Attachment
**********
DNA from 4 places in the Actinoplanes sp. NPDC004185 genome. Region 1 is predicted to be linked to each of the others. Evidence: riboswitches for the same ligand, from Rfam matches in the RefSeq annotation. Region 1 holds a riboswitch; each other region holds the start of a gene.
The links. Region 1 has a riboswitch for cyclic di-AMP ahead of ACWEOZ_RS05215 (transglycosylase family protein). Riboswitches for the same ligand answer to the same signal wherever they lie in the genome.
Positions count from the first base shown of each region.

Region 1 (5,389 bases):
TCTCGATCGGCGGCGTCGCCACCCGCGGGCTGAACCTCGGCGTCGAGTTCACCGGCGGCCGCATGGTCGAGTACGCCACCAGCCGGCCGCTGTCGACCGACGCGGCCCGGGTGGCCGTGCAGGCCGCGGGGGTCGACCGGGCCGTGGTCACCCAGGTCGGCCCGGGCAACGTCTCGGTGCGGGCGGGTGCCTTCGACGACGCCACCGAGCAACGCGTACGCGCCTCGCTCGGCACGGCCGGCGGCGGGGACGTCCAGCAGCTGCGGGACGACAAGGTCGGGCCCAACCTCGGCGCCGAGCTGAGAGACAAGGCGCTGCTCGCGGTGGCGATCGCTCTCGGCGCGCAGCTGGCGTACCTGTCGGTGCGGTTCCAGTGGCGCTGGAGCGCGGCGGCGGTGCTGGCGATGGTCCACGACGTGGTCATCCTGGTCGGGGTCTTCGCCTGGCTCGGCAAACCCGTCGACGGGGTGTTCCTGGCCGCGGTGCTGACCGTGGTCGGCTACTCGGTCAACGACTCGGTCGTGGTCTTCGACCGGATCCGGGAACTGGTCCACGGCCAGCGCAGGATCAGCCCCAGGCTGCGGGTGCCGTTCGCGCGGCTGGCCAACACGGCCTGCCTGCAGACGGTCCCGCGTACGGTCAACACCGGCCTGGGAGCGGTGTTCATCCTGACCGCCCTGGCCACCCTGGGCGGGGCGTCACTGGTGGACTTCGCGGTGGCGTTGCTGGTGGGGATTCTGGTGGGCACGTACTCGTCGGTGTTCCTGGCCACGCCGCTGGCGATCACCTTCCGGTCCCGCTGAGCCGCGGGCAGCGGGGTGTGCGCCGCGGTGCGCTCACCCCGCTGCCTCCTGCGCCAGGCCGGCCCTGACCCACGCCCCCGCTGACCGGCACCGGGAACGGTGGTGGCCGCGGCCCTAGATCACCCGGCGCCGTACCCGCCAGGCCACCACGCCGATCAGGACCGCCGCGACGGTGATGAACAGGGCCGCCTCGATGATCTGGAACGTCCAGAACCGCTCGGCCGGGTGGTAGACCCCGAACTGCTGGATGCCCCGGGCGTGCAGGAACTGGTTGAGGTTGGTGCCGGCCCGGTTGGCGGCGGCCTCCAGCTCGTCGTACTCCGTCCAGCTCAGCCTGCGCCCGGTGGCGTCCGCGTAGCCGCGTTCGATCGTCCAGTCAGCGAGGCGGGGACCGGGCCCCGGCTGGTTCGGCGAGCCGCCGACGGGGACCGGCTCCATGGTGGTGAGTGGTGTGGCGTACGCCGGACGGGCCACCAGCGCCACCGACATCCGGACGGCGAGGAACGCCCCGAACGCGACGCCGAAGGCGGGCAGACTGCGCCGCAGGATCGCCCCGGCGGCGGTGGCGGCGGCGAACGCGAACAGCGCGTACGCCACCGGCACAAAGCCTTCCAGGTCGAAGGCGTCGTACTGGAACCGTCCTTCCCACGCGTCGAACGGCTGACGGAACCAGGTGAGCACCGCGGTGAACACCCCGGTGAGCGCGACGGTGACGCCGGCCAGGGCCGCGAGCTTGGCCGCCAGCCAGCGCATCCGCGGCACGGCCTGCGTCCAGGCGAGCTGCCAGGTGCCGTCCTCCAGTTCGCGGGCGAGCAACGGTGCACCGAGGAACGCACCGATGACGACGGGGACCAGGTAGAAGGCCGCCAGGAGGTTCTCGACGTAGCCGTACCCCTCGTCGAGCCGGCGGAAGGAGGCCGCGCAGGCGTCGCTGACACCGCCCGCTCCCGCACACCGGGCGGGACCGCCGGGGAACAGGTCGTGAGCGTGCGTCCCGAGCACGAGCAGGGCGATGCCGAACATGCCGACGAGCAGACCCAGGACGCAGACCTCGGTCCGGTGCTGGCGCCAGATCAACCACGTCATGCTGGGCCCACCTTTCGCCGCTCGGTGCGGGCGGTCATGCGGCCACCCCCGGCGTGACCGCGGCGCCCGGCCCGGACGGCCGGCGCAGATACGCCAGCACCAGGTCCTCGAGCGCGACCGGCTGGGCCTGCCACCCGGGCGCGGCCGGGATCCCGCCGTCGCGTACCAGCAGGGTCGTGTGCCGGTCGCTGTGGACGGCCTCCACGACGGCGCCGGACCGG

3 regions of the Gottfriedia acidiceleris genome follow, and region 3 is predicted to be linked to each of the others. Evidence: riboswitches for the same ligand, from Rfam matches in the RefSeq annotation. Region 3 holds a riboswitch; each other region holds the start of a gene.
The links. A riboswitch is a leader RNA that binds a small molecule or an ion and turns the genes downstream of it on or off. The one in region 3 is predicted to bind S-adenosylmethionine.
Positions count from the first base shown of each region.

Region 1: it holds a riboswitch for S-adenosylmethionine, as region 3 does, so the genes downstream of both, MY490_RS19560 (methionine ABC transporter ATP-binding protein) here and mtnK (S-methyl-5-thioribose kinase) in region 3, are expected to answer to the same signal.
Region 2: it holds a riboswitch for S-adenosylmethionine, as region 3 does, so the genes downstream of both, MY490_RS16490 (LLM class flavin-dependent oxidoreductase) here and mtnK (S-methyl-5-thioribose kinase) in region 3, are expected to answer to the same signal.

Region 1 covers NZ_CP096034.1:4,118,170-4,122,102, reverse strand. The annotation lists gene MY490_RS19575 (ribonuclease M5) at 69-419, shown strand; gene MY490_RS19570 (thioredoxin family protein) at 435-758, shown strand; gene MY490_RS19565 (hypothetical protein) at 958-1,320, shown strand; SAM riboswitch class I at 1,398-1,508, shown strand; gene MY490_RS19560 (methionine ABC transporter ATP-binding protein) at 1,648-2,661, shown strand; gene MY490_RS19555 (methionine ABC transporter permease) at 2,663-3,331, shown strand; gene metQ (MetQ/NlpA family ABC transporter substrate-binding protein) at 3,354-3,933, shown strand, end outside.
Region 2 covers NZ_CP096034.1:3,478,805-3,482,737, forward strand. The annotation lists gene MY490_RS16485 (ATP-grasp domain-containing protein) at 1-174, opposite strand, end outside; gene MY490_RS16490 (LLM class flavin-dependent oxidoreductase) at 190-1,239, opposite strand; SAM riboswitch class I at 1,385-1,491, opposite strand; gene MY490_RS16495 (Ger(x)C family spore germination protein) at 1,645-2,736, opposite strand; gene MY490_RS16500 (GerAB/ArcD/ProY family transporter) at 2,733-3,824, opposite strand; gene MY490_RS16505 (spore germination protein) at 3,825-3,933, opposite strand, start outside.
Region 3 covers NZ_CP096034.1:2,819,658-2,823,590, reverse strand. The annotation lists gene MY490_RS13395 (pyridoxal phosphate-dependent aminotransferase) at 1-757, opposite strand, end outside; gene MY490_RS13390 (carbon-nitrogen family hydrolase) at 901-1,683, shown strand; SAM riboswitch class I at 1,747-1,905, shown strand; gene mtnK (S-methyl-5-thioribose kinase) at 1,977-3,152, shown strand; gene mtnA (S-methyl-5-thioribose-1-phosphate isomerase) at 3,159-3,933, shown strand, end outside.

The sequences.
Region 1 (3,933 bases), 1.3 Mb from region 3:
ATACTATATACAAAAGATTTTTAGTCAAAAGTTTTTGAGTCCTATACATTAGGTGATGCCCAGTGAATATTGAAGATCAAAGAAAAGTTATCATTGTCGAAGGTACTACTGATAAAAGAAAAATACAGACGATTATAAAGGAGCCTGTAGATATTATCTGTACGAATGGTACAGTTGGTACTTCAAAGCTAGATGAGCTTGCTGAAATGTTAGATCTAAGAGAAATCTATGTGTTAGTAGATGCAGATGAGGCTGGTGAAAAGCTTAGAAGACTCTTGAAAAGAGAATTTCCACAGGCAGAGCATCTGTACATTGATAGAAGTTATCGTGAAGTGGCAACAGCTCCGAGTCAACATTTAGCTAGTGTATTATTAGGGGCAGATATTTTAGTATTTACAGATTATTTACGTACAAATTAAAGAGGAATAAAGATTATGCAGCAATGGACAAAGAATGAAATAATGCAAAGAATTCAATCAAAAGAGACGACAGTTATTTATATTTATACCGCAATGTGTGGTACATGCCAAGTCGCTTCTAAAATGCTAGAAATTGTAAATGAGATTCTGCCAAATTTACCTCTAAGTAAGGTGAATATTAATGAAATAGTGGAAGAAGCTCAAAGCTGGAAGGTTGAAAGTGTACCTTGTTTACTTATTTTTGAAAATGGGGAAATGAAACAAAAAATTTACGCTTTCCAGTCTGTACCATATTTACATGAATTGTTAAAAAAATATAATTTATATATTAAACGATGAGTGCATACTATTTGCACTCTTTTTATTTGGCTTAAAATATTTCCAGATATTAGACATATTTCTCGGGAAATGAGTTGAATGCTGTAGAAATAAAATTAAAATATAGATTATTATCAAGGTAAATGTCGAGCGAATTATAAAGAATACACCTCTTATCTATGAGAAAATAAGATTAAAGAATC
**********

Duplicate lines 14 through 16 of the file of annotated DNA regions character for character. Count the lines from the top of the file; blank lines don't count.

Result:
The sequences.
Region 1 (3,933 bases), 1.3 Mb from region 3:
ATACTATATACAAAAGATTTTTAGTCAAAAGTTTTTGAGTCCTATACATTAGGTGATGCCCAGTGAATATTGAAGATCAAAGAAAAGTTATCATTGTCGAAGGTACTACTGATAAAAGAAAAATACAGACGATTATAAAGGAGCCTGTAGATATTATCTGTACGAATGGTACAGTTGGTACTTCAAAGCTAGATGAGCTTGCTGAAATGTTAGATCTAAGAGAAATCTATGTGTTAGTAGATGCAGATGAGGCTGGTGAAAAGCTTAGAAGACTCTTGAAAAGAGAATTTCCACAGGCAGAGCATCTGTACATTGATAGAAGTTATCGTGAAGTGGCAACAGCTCCGAGTCAACATTTAGCTAGTGTATTATTAGGGGCAGATATTTTAGTATTTACAGATTATTTACGTACAAATTAAAGAGGAATAAAGATTATGCAGCAATGGACAAAGAATGAAATAATGCAAAGAATTCAATCAAAAGAGACGACAGTTATTTATATTTATACCGCAATGTGTGGTACATGCCAAGTCGCTTCTAAAATGCTAGAAATTGTAAATGAGATTCTGCCAAATTTACCTCTAAGTAAGGTGAATATTAATGAAATAGTGGAAGAAGCTCAAAGCTGGAAGGTTGAAAGTGTACCTTGTTTACTTATTTTTGAAAATGGGGAAATGAAACAAAAAATTTACGCTTTCCAGTCTGTACCATATTTACATGAATTGTTAAAAAAATATAATTTATATATTAAACGATGAGTGCATACTATTTGCACTCTTTTTATTTGGCTTAAAATATTTCCAGATATTAGACATATTTCTCGGGAAATGAGTTGAATGCTGTAGAAATAAAATTAAAATATAGATTATTATCAAGGTAAATGTCGAGCGAATTATAAAGAATACACCTCTTATCTATGAGAAAATAAGATTAAAGAATC